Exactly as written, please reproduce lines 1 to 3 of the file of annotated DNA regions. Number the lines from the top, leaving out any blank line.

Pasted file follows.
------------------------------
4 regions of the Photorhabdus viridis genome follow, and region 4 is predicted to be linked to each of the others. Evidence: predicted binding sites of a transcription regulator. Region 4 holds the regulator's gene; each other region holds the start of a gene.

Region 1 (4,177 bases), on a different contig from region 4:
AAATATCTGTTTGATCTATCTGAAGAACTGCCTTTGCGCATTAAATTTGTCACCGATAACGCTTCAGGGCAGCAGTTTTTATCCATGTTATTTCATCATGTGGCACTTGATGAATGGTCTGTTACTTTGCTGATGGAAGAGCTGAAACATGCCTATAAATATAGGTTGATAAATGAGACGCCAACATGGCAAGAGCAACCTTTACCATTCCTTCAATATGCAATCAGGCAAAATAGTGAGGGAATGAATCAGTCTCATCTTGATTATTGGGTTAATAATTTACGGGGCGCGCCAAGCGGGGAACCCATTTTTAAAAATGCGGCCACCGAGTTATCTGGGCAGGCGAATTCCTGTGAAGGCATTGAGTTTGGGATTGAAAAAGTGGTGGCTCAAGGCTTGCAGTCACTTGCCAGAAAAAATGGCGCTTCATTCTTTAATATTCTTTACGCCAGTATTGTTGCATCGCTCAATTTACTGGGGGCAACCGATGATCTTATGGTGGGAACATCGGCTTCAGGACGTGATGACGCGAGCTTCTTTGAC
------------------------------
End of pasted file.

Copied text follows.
4 regions of the Photorhabdus viridis genome follow, and region 4 is predicted to be linked to each of the others. Evidence: predicted binding sites of a transcription regulator. Region 4 holds the regulator's gene; each other region holds the start of a gene.

Region 1 (4,177 bases), on a different contig from region 4:
AAATATCTGTTTGATCTATCTGAAGAACTGCCTTTGCGCATTAAATTTGTCACCGATAACGCTTCAGGGCAGCAGTTTTTATCCATGTTATTTCATCATGTGGCACTTGATGAATGGTCTGTTACTTTGCTGATGGAAGAGCTGAAACATGCCTATAAATATAGGTTGATAAATGAGACGCCAACATGGCAAGAGCAACCTTTACCATTCCTTCAATATGCAATCAGGCAAAATAGTGAGGGAATGAATCAGTCTCATCTTGATTATTGGGTTAATAATTTACGGGGCGCGCCAAGCGGGGAACCCATTTTTAAAAATGCGGCCACCGAGTTATCTGGGCAGGCGAATTCCTGTGAAGGCATTGAGTTTGGGATTGAAAAAGTGGTGGCTCAAGGCTTGCAGTCACTTGCCAGAAAAAATGGCGCTTCATTCTTTAATATTCTTTACGCCAGTATTGTTGCATCGCTCAATTTACTGGGGGCAACCGATGATCTTATGGTGGGAACATCGGCTTCAGGACGTGATGACGCGAGCTTCTTTGAC